At the time, the outcome of the Brexit referendum caught capital market participants by surprise, leaving them wondering whether the European Union (EU) would further dissolve or if European solidarity and integration would continue. Yet market sentiment quickly swung positive: by staying united in the first few weeks after the Brexit referendum, the EU calmed markets.
In this blog post, we track market responses in the weeks before and after the Brexit vote as well as in the first week of January 2021 when the EU-UK agreement entered into force. It reveals that market tension has never again reached the peaks attained back in 2016, not even during the current pandemic or when the UK left the single market earlier this year. Instead, tensions eased soon after it became clear that the EU would remain intact despite losing one member – testimony to the strength of a united Europe.
We use the relationships, or correlations, between bond price returns to indicate swings in market sentiment. Government bond price returns tend to correlate positively when the market is stable. Negative news concerning a specific country can, however, lead to negative correlations between this country and others.
These correlations are visible in heatmaps. Each heatmap cell displays a pairwise correlation, from 1 (dark blue, prices tend to move in the same direction) to -1 (dark red, prices tend to move in opposite directions) over a period of one week. In other words, the bluer the heatmap, the calmer the market sentiment, as bond prices are moving in the same direction. Conversely, if the heatmaps show a lot of red, prices are moving in different directions. This means that there is a flight-to-safety away from one group of bonds to another, a sign of negative market sentiment.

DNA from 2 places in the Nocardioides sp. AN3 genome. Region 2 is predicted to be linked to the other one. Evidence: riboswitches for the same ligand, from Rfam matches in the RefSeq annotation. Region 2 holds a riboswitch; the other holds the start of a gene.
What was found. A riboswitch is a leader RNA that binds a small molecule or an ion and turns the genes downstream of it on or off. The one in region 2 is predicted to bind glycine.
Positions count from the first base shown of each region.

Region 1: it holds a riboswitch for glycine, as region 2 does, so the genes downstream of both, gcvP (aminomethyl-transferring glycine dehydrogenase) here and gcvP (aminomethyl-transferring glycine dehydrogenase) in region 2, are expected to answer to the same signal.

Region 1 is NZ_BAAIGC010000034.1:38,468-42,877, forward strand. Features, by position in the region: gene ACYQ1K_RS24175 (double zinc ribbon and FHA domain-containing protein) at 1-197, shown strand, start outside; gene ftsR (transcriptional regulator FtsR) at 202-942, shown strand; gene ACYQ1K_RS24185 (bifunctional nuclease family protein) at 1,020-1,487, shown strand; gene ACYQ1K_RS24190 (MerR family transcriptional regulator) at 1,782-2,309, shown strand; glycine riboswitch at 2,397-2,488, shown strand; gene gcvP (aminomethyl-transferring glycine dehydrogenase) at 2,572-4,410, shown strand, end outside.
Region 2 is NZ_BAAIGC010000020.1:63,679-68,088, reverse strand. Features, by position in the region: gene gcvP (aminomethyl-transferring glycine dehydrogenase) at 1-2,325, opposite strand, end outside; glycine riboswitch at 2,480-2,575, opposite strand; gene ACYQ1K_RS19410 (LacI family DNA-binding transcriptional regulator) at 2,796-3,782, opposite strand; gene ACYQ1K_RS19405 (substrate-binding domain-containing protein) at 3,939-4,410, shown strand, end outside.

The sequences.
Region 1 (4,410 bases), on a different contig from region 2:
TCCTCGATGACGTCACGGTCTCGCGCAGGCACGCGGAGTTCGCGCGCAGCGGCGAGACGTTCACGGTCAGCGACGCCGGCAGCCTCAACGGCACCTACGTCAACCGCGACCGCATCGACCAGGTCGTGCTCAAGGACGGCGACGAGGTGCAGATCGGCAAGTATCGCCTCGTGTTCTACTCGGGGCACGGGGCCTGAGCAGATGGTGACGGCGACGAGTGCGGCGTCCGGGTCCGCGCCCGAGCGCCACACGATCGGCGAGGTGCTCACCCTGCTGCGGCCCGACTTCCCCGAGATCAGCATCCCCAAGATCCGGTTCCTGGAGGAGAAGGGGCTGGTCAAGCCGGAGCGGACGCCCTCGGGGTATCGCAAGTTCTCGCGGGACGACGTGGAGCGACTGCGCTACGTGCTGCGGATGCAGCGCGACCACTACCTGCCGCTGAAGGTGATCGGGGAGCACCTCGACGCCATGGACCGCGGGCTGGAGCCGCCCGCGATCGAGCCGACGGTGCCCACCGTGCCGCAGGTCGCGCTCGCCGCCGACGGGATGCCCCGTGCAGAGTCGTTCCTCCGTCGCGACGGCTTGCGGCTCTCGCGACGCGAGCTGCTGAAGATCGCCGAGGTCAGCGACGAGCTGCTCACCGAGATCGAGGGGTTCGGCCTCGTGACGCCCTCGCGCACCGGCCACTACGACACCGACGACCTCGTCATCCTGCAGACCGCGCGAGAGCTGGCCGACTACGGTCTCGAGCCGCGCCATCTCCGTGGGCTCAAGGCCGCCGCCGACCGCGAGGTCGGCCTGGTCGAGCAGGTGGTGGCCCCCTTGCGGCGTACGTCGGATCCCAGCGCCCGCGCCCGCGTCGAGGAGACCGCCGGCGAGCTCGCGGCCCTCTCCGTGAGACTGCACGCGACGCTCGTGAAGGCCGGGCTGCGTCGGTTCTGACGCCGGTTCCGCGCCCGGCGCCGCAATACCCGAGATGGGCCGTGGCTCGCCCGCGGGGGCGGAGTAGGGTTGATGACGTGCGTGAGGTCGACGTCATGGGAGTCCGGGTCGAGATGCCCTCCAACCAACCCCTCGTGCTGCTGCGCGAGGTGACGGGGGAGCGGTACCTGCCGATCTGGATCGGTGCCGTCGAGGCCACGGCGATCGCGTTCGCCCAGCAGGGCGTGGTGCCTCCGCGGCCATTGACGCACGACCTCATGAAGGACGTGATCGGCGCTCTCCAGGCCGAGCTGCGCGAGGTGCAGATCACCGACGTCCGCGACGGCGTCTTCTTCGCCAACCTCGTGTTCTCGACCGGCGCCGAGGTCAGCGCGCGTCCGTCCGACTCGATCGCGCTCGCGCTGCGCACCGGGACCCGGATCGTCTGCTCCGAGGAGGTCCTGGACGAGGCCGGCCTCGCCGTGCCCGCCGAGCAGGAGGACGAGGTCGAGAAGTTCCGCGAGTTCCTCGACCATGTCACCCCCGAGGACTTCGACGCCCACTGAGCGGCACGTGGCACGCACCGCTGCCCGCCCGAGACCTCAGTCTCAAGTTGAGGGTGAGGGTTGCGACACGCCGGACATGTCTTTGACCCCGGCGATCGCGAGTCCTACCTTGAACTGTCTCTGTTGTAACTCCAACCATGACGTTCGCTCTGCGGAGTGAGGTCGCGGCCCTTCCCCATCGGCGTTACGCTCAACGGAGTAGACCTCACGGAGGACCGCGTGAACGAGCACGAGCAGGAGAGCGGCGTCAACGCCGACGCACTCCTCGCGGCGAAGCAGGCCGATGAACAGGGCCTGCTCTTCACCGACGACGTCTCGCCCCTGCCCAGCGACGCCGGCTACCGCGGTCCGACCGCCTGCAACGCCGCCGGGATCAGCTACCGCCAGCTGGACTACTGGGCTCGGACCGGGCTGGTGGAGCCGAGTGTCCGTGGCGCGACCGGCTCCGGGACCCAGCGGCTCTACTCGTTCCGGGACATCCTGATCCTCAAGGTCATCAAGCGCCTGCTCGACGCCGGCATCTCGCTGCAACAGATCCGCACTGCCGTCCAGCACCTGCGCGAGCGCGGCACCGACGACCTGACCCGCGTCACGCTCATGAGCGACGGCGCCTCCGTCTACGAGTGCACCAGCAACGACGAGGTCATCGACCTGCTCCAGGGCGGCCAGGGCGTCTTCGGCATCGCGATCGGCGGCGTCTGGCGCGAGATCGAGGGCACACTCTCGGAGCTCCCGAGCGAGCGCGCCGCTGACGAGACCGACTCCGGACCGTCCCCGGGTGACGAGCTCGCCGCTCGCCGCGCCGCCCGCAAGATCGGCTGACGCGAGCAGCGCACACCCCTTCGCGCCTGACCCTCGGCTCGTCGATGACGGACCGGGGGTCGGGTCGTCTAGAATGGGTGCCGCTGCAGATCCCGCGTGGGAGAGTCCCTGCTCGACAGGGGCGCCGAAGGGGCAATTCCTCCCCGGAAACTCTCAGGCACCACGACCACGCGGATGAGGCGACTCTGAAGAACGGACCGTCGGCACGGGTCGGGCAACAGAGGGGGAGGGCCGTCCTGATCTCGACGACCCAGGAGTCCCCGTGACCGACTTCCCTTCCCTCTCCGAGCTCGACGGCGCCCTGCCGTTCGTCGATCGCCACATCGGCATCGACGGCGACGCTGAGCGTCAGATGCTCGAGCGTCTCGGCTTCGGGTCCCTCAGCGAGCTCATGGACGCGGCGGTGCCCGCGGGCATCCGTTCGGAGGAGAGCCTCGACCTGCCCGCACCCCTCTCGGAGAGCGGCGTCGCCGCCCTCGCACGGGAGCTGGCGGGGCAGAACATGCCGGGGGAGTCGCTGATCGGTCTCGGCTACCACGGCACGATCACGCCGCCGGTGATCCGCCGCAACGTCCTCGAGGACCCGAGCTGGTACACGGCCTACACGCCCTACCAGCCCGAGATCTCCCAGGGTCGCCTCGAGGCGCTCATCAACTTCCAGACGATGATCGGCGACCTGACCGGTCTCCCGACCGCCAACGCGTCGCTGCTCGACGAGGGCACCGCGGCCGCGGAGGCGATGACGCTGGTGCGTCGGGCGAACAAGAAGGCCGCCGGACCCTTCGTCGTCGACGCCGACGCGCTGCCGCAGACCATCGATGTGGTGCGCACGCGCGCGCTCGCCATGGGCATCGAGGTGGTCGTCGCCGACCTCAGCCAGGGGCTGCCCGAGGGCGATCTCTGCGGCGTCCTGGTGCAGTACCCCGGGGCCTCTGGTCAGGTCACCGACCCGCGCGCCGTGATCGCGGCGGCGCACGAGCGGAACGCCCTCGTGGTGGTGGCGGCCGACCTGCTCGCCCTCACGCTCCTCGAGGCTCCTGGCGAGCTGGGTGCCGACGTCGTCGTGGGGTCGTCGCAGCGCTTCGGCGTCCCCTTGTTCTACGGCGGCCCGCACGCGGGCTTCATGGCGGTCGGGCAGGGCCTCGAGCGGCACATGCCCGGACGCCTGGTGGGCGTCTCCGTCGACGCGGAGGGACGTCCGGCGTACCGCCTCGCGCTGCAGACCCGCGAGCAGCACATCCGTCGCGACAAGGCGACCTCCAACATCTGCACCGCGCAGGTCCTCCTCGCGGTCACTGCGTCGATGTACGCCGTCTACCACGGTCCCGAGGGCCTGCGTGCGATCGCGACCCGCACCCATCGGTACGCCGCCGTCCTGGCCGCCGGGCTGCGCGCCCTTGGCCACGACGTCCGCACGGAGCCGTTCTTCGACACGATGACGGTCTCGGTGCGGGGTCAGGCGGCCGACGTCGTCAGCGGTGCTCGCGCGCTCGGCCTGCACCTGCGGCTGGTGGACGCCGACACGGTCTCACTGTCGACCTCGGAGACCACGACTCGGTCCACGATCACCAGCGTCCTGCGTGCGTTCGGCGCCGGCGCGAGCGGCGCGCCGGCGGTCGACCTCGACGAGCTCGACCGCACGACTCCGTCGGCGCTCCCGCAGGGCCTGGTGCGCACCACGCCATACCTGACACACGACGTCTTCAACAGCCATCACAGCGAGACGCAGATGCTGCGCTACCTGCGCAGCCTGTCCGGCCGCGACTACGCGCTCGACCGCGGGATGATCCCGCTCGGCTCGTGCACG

Heatmap 1 shows the bond market correlations in the six weeks around the Brexit referendum in 2016. It includes the generic 10-year bonds of euro area countries with liquid bond markets plus three issuers with a particularly strong connection to the euro area: the ESM, the United Kingdom (UK), and Switzerland.
Heatmap 1: Euro area, United Kingdom, Switzerland, and ESM 10-year bond return correlations in the weeks around the 23 June 2016 Brexit referendum
In the second week of June 2016, two weeks ahead of the Brexit referendum, we see two highly correlated groups. The first highly correlated core group consists of Germany, Finland, Netherlands, Austria, France, Belgium, and Ireland. The periphery countries Spain, Italy, and Portugal form a second highly correlated group, still positively correlated with the core countries (Heatmap 1A).
Heatmap 1A: First week: German Finance Minister says euro area is preparing for a possible Brexit
The following week, the situation changes, as some polls indicate a possible victory for the Leave campaign.The periphery countries’ correlations with Germany, the Netherlands, and Finland turn slightly negative (Heatmap 1B).
Heatmap 1B: Second week: Brexit poll shows 7-point lead for ‘leave’
In the week of the referendum itself, these patterns, triggered by sceptical investors, become strong and dominant. The correlations inside the groups are almost 1, while those between the groups are below -0.8 (Heatmap 1C). Such ‘flight-to-safety’ patterns occur when investors consider selling bonds they regard as risky, such as those from the periphery, and instead invest the money in bonds from the core group that are seen as safer. Surprisingly, the UK, as well as Switzerland, joined the core group indicating that market participants do not see any substantial negative credit effect of the referendum on the UK. Similarly, they do not show signs of nervousness when the UK is subsequently downgraded by the main rating agencies.